St. Polycarp (Feast: February 23)
Polycarp, a holy man and bishop of Smyrna, was part of the group of early bishops.
When heresy arose in Asia, violence toward Catholics arose with it, and Polycarp was persuaded by his friends to go into hiding.
Eventually Polycarp was found and arrested. When his persecutors arrived at his hideout, he went to them and served them a meal, asking for a short time to pray before being taken away. Polycarp was sent to trial, where his captors tempted him with freedom and tried to convince him to denounced Our Lord. “Fourscore and six years I have served Him and He hath done me no wrong,” he said, “how then can I blaspheme my King and my Savior?”
Soon after this, in the year 155, Polycarp was burnt at the stake – though there was no odor of burning flesh: instead a smell of incense was in the air.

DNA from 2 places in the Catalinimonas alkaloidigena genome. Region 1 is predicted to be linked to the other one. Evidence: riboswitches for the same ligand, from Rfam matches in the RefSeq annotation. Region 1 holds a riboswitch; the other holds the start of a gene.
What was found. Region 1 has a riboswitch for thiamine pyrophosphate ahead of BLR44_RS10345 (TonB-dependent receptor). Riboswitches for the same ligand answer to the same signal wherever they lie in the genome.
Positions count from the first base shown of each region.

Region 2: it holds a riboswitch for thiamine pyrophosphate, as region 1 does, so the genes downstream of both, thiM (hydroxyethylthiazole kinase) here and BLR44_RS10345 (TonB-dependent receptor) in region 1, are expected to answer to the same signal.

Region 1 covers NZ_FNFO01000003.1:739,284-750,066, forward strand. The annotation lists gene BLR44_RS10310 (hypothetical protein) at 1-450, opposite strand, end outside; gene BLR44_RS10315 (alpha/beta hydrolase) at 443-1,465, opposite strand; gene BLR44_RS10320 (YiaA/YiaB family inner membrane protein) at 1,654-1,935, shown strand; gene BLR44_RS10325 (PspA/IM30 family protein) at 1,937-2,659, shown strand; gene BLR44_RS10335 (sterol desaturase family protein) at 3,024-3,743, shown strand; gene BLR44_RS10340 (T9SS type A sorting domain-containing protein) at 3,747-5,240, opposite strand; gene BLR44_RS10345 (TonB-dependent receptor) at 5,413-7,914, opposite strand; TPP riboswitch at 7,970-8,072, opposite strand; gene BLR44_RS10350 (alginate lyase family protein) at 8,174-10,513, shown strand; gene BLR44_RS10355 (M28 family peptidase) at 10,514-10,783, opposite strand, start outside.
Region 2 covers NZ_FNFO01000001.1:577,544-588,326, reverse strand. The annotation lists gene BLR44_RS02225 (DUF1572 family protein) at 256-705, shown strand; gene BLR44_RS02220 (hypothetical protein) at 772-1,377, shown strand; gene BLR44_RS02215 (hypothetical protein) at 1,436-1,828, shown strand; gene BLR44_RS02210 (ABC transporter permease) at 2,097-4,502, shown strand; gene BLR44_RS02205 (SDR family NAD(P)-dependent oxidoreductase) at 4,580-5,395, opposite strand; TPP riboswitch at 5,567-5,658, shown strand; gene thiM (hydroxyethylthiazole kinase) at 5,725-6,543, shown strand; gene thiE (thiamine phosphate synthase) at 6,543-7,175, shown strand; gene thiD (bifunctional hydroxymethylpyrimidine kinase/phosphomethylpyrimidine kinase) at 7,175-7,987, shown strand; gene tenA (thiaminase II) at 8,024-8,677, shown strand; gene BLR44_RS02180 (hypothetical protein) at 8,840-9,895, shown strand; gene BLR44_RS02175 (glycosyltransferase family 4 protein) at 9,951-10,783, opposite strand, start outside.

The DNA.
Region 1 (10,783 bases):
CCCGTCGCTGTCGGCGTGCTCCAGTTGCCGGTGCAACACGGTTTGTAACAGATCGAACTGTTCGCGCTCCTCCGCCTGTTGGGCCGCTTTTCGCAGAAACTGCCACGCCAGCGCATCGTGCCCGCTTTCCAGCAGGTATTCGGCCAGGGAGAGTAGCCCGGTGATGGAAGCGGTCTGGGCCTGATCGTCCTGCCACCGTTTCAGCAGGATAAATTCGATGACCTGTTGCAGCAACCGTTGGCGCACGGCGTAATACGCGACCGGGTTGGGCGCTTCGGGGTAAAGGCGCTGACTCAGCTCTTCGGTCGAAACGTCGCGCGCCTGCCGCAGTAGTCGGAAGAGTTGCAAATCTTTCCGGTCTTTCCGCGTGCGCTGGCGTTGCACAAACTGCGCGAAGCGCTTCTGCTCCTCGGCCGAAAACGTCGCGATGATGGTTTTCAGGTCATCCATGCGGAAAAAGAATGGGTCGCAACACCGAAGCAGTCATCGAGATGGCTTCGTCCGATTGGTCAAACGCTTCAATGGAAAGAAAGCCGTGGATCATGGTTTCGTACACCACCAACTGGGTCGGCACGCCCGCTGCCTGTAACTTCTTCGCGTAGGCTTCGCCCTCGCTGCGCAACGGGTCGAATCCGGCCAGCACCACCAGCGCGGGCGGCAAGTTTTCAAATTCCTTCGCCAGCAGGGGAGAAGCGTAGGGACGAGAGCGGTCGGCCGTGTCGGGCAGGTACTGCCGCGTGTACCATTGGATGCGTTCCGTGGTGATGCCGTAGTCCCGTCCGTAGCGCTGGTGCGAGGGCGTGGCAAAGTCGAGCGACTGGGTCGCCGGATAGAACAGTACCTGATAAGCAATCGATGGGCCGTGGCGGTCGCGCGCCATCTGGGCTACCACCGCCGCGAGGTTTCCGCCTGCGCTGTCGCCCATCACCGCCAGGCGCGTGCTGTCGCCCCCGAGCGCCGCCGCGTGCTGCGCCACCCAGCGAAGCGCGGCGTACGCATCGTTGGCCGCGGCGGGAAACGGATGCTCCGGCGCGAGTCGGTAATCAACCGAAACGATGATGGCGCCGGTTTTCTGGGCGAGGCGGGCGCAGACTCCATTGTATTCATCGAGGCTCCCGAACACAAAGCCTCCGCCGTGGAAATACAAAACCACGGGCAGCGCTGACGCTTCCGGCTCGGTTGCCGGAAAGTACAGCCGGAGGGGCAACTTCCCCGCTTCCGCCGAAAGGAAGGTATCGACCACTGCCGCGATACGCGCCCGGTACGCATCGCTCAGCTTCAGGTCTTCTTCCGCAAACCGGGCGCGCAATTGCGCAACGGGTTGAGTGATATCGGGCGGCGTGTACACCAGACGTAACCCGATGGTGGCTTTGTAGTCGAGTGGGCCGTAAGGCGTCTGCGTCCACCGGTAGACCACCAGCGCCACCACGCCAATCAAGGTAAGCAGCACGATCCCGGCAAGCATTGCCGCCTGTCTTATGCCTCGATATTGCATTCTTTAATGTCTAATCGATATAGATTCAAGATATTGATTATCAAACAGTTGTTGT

When the fire seemed to do him no harm, a spear was thrust into his side, killing him.
A dove flew out of the wound, and Polycarp’s blood quenched the fire, causing part of his body to remain intact.
However, his remains were later burned to ash because the heretics feared other Catholics would revere the body as a relic.
DAILY QUOTE for September 30, 2020
SAINT OF THE DAY
In his book, The Secret of the Rosary, St. Louis de Montfort relates that Blessed Thomas of St. John was a great devotee of the Holy Rosary of the Blessed Virgin Mary.